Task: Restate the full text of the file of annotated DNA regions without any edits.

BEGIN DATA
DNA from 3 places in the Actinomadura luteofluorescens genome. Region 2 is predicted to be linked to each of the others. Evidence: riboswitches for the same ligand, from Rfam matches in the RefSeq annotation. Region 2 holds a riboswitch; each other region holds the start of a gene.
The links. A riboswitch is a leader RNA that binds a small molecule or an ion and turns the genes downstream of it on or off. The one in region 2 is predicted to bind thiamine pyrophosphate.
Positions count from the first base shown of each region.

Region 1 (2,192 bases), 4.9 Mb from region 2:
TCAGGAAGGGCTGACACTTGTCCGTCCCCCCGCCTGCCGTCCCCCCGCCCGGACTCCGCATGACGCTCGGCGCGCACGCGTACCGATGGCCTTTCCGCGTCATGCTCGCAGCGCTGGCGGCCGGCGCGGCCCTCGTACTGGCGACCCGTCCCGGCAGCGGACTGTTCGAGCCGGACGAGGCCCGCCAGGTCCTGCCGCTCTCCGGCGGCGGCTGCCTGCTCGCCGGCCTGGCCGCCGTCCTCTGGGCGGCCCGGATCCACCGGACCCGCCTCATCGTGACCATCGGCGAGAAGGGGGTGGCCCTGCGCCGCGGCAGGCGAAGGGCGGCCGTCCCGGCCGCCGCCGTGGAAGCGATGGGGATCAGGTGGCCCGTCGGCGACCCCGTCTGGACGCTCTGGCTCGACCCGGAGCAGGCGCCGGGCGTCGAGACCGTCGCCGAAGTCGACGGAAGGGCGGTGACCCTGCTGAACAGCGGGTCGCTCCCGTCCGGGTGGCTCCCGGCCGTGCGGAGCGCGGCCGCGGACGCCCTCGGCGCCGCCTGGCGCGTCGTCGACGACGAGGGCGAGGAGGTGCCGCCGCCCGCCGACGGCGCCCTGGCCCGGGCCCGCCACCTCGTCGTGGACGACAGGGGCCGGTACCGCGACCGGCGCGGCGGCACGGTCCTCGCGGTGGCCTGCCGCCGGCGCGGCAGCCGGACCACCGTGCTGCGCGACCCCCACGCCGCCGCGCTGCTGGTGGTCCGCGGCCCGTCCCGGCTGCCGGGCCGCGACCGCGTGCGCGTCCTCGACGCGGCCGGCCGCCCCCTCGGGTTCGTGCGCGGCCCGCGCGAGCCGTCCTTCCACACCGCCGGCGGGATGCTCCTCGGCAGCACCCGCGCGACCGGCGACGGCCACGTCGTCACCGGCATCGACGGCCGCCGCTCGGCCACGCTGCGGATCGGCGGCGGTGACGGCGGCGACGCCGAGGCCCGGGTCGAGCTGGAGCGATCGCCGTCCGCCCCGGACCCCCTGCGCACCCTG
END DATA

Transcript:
DNA from 3 places in the Actinomadura luteofluorescens genome. Region 2 is predicted to be linked to each of the others. Evidence: riboswitches for the same ligand, from Rfam matches in the RefSeq annotation. Region 2 holds a riboswitch; each other region holds the start of a gene.
The links. A riboswitch is a leader RNA that binds a small molecule or an ion and turns the genes downstream of it on or off. The one in region 2 is predicted to bind thiamine pyrophosphate.
Positions count from the first base shown of each region.

Region 1 (2,192 bases), 4.9 Mb from region 2:
TCAGGAAGGGCTGACACTTGTCCGTCCCCCCGCCTGCCGTCCCCCCGCCCGGACTCCGCATGACGCTCGGCGCGCACGCGTACCGATGGCCTTTCCGCGTCATGCTCGCAGCGCTGGCGGCCGGCGCGGCCCTCGTACTGGCGACCCGTCCCGGCAGCGGACTGTTCGAGCCGGACGAGGCCCGCCAGGTCCTGCCGCTCTCCGGCGGCGGCTGCCTGCTCGCCGGCCTGGCCGCCGTCCTCTGGGCGGCCCGGATCCACCGGACCCGCCTCATCGTGACCATCGGCGAGAAGGGGGTGGCCCTGCGCCGCGGCAGGCGAAGGGCGGCCGTCCCGGCCGCCGCCGTGGAAGCGATGGGGATCAGGTGGCCCGTCGGCGACCCCGTCTGGACGCTCTGGCTCGACCCGGAGCAGGCGCCGGGCGTCGAGACCGTCGCCGAAGTCGACGGAAGGGCGGTGACCCTGCTGAACAGCGGGTCGCTCCCGTCCGGGTGGCTCCCGGCCGTGCGGAGCGCGGCCGCGGACGCCCTCGGCGCCGCCTGGCGCGTCGTCGACGACGAGGGCGAGGAGGTGCCGCCGCCCGCCGACGGCGCCCTGGCCCGGGCCCGCCACCTCGTCGTGGACGACAGGGGCCGGTACCGCGACCGGCGCGGCGGCACGGTCCTCGCGGTGGCCTGCCGCCGGCGCGGCAGCCGGACCACCGTGCTGCGCGACCCCCACGCCGCCGCGCTGCTGGTGGTCCGCGGCCCGTCCCGGCTGCCGGGCCGCGACCGCGTGCGCGTCCTCGACGCGGCCGGCCGCCCCCTCGGGTTCGTGCGCGGCCCGCGCGAGCCGTCCTTCCACACCGCCGGCGGGATGCTCCTCGGCAGCACCCGCGCGACCGGCGACGGCCACGTCGTCACCGGCATCGACGGCCGCCGCTCGGCCACGCTGCGGATCGGCGGCGGTGACGGCGGCGACGCCGAGGCCCGGGTCGAGCTGGAGCGATCGCCGTCCGCCCCGGACCCCCTGCGCACCCTG